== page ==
Takeaways for Every Entrepreneur from Tidal’s Catastrophic Launch

Tidal logo.

When rapper-turned-entrepreneur Jay-Z purchased music streaming service Tidal in January, he promised consumers “a revolutionary merging of music, technology, and management.” The service promised high-fidelity music quality, access to exclusive content, and now most infamously, higher payouts to the musicians featured on the service compared to competitors like Spotify and Pandora.
As public popularity and momentum built for the service, Jay-Z staged an elaborate launch event, featuring numerous high-profile artists acting as equity-sharing spokespeople for the company. Then things went horribly wrong.

The event resulted in intense public backlash stemming from Tidal’s apparent assertion that the already-wealthy artists featured at the debut event deserved even more money. What was supposed to be a premium service with exclusive content was now being publicly written-off by its target audience.

Dismal post-launch app downloads and subscription purchases soon followed. Tidal fired its CEO and began a public attack campaign against its competitors. Jay-Z himself chimed in with a sizable Twitter rant that spread across social media and caused an even more extreme public backlash. The attacks, in fact, actually managed to increase public awareness of Spotify and Pandora, who saw their popularity surge in the wake of Tidal’s failed launch.

Luckily for the rest of us, we can learn from Jay Z’s mistakes. (Don’t worry, I’m sure he’ll bounce back.) Failure is just opportunity in disguise, after all. Let’s take a look at a few takeaways from the Tidal debacle:

Know Your Audience
In hindsight, it seems obvious. While paying artists fairly for their work is important, the average music consumer could not care less if Tidal gives artists a bigger cut of the profits. Do your research, find out what message resonates with your audience, and cater to your niche. If you don’t know your market and their viewpoint intimately, you’re not ready to effectively communicate with them. Which brings us to our second takeaway…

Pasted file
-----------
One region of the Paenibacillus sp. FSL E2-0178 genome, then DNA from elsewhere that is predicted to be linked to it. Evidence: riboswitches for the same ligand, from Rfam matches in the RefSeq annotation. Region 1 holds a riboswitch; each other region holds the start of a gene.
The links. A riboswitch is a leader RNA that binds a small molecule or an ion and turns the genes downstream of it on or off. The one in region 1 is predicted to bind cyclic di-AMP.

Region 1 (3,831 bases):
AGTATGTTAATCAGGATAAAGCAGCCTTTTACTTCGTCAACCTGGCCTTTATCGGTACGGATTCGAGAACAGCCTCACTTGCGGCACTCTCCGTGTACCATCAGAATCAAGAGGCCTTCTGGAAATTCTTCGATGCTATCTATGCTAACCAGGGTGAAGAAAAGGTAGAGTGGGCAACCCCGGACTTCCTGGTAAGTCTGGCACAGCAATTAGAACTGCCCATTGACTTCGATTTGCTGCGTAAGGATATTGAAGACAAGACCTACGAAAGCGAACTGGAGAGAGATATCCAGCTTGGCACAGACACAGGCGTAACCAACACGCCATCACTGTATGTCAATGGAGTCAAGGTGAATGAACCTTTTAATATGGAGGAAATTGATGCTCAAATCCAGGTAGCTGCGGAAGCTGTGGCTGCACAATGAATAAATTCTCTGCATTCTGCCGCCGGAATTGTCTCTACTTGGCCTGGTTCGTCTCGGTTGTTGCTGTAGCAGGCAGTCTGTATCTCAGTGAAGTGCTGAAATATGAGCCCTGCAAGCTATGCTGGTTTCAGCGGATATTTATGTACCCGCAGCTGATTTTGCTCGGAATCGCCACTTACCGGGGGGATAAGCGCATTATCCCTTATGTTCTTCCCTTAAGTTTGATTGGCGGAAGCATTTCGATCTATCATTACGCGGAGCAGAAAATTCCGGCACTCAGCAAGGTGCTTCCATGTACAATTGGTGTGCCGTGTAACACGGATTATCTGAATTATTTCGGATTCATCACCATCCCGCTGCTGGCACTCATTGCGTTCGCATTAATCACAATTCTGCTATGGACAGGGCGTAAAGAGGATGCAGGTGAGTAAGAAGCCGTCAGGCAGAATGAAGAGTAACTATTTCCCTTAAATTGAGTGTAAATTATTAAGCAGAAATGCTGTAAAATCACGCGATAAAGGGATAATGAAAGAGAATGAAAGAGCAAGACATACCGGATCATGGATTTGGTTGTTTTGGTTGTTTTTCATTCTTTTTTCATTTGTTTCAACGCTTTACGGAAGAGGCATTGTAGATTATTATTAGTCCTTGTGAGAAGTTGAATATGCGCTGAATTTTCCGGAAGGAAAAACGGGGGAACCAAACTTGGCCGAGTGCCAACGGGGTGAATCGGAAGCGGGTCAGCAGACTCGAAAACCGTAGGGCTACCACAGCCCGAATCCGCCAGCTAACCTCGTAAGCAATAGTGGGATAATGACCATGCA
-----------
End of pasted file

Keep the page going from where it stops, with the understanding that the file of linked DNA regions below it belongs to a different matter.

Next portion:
Be Unique, But Be Relevant
Welcome to “Marketing 101.” You’ve got to find your unique selling point, but just as importantly, you’ve got to find the right selling point. Tidal gave subscribers access to tons of exclusive content and higher audio quality, but somehow chose to focus on other unique points that just weren’t relevant. It doesn’t matter how unique you are if no one cares.

Control Your Message and Your Team
In the age of social media, it is easier than ever for a message to become twisted, flipped, and distorted on its way to your audience. When you enter a partner, celebrity, or spokesperson into the equation, things become even more tricky. Be clear, be confident, and be on the same page as everyone on your team. Otherwise, things could get very bad very quickly.

Build Long-term Brand Relationships
Sometimes you’ve got to sacrifice instant gratification. If you want long-term success, you’ve got to build long-term consumer relationships. When your audience buys into your brand on a personal level, you need to nurture that trust and build upon it. Taking your brand relationships for granted is giving your competitors a leg up. (Spotify and Pandora say hi!)

Written by Jeff Moore

Jeff Moore is an award-winning coach, communicator and producer who has helped thousands of musicians reach and exceed their creative and professional goals. His credits include work with GRAMMY winners, Billboard chart-toppers, and RIAA certified platinum artists.

He received his BA and MS from Boston University and also studied Music Production and Advanced Improvisation at Berklee. Jeff has helped clients earn coverage in countless international media outlets and was a “Top 40 Under Forty” selection for his accomplishments as a young entrepreneur.

Jeff has always had a great love for film and TV, so he's happy to have the opportunity to share his thoughts!

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